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How the New Tax Reform Impacts Businesses

By December 21, 2017 Taxes, News

To learn how the new tax reform will impact individuals, click here.

As you are very likely aware, Congress finally passed the tax reform legislation today. There is a tremendous amount of language in this bill that will impact business taxes, and it will take us some time to get our heads fully wrapped around it to devise the most optimal planning techniques for our business clients to take advantage of it all. In the meantime, here are some of the more salient points and how this bill will likely impact our clients.

The c-corporation tax rate cuts are significant. It is now a 21% flat corporate tax rate. Businesses conducted as sole proprietorships, partnerships, or S corporations potentially receive a special deduction (similar to what was included in the Senate proposal) under the final bill.

The law significantly reforms international rules. This has made planning difficult for our clients that have international business footprints.

Below are some major highlights of the final law passed by Congress today.

To learn how the new tax reform will impact individuals, click here.


 

2018 Tax Reform Changes for Businesses

Section 179 Expensing: The expensing limitation increases to $1 million and the phase-out amount to $2.5 million. The new limitations will be adjusted for inflation in the coming years. The law further expands the definition of §179 property and the definition of qualified real property for improvements made to nonresidential real property. Some important items that are now allowed to be deducted via Section 179 for Real Estate Entities include roofs and other major repairs.

Research and Development Credit has been preserved.

Deductions for Income Attributable to Domestic Production Activities is repealed starting in 2018.

Entertainment Expenses Deductions: Beginning in 2018, no deduction is allowed generally for entertainment, amusement, or recreation; membership dues for a club organized for business, pleasure, recreation, or other social purposes; or a facility used in connection with any of the above.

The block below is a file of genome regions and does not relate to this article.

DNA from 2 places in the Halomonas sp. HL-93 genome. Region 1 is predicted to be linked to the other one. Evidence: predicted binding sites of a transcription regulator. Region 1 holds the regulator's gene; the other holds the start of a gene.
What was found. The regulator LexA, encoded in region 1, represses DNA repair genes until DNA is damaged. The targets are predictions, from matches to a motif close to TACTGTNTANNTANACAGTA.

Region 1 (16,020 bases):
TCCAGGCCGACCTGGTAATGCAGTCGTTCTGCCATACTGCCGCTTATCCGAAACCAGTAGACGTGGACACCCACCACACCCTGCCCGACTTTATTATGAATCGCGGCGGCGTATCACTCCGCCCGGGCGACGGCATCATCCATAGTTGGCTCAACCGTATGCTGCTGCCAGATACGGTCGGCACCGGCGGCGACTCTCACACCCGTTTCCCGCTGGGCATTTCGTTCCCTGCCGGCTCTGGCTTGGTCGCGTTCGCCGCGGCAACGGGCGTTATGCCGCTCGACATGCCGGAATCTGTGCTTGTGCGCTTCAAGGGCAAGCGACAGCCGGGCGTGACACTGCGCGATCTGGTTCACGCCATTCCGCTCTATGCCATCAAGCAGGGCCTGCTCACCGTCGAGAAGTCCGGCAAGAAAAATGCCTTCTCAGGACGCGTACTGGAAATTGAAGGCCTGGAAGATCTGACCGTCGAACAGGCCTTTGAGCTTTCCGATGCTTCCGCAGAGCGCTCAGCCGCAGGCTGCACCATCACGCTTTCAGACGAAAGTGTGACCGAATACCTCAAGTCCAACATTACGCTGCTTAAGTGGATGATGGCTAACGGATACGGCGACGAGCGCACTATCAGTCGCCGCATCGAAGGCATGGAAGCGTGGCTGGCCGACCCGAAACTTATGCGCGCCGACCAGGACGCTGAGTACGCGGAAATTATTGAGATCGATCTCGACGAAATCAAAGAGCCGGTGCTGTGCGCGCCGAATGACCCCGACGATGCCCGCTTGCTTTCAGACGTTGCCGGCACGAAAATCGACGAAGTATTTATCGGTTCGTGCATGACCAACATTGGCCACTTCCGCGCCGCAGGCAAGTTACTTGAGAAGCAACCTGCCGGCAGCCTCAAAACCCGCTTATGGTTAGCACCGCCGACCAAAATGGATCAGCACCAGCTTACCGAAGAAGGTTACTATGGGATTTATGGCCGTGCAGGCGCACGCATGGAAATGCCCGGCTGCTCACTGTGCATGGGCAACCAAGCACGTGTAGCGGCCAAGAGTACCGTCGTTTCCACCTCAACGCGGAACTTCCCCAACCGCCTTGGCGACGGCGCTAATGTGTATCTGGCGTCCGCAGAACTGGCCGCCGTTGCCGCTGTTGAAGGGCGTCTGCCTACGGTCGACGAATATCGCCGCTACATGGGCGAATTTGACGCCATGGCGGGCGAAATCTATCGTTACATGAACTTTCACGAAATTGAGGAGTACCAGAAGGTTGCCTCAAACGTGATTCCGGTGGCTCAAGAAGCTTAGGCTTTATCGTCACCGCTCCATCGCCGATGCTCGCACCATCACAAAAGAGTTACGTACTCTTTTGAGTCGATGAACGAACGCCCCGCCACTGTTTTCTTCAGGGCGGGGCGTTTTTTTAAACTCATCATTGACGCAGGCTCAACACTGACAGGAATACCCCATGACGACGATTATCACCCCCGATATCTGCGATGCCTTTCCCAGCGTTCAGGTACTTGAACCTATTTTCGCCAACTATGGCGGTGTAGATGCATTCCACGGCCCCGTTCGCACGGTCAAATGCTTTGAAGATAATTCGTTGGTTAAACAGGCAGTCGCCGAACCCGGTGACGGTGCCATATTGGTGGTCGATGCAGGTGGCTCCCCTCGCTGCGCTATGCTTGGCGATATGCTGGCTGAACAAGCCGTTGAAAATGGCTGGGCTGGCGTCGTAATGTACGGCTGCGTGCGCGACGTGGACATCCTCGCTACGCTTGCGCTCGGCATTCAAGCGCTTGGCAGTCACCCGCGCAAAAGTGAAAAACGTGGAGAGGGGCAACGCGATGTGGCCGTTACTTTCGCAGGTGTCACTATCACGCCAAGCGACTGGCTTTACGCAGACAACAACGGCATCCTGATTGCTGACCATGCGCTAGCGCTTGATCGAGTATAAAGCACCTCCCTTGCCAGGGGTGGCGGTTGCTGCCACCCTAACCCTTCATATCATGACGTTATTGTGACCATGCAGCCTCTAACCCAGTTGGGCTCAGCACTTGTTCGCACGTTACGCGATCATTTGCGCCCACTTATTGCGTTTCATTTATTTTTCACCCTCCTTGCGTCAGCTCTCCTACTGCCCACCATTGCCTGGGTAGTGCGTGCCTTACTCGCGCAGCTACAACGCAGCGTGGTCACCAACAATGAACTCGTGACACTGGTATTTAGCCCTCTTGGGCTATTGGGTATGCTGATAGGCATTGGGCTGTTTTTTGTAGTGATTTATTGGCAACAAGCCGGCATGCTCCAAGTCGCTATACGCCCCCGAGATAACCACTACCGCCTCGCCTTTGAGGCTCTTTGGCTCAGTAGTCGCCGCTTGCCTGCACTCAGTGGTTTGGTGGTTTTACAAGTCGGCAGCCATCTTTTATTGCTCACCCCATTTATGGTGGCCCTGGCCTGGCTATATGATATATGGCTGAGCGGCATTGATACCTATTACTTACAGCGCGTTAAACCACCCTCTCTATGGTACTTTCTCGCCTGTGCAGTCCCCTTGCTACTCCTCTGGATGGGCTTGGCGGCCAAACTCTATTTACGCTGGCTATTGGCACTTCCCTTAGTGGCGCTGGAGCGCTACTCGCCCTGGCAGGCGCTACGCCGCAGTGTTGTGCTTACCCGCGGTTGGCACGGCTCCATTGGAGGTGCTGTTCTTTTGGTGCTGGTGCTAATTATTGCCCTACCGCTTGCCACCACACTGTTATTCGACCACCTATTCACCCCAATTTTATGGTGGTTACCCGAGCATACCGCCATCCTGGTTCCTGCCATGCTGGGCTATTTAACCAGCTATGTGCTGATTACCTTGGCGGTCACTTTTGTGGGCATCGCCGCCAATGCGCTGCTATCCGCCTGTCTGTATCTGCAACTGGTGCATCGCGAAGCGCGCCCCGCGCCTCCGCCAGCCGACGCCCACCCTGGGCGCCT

NOL Deduction: Starting in 2018, the law limits the NOL deduction to 80% of the taxpayer’s taxable income and provides that amounts carried to other years be adjusted to account for the limitation. Amounts may be carried forward indefinitely.

Corporate Tax Rate: Beginning in 2018, there is now a 21% flat corporate tax rate; no special tax rate for personal service corporations.

Alternative Minimum Tax on Businesses that file their own tax returns (not included on Schedule C): Starting in 2018, the law repeals the alternative minimum tax. In 2018, 2019 and 2020, if taxpayers would have AMT credit carryforwards, they are able to claim a refund of 50% of remaining credits (to the extent credits exceed regular tax for the year). For 2021, taxpayers are able to claim a refund of all remaining credits.

Pass-Through Tax Rate: Beginning in 2018, generally a 20% deduction for qualified business income would be provided in lieu of tax rate changes. Special rules apply when computing this deduction. The deduction expires after December 31, 2025.

Please don’t hesitate to contact us if you have any questions or want to schedule a tax planning meeting.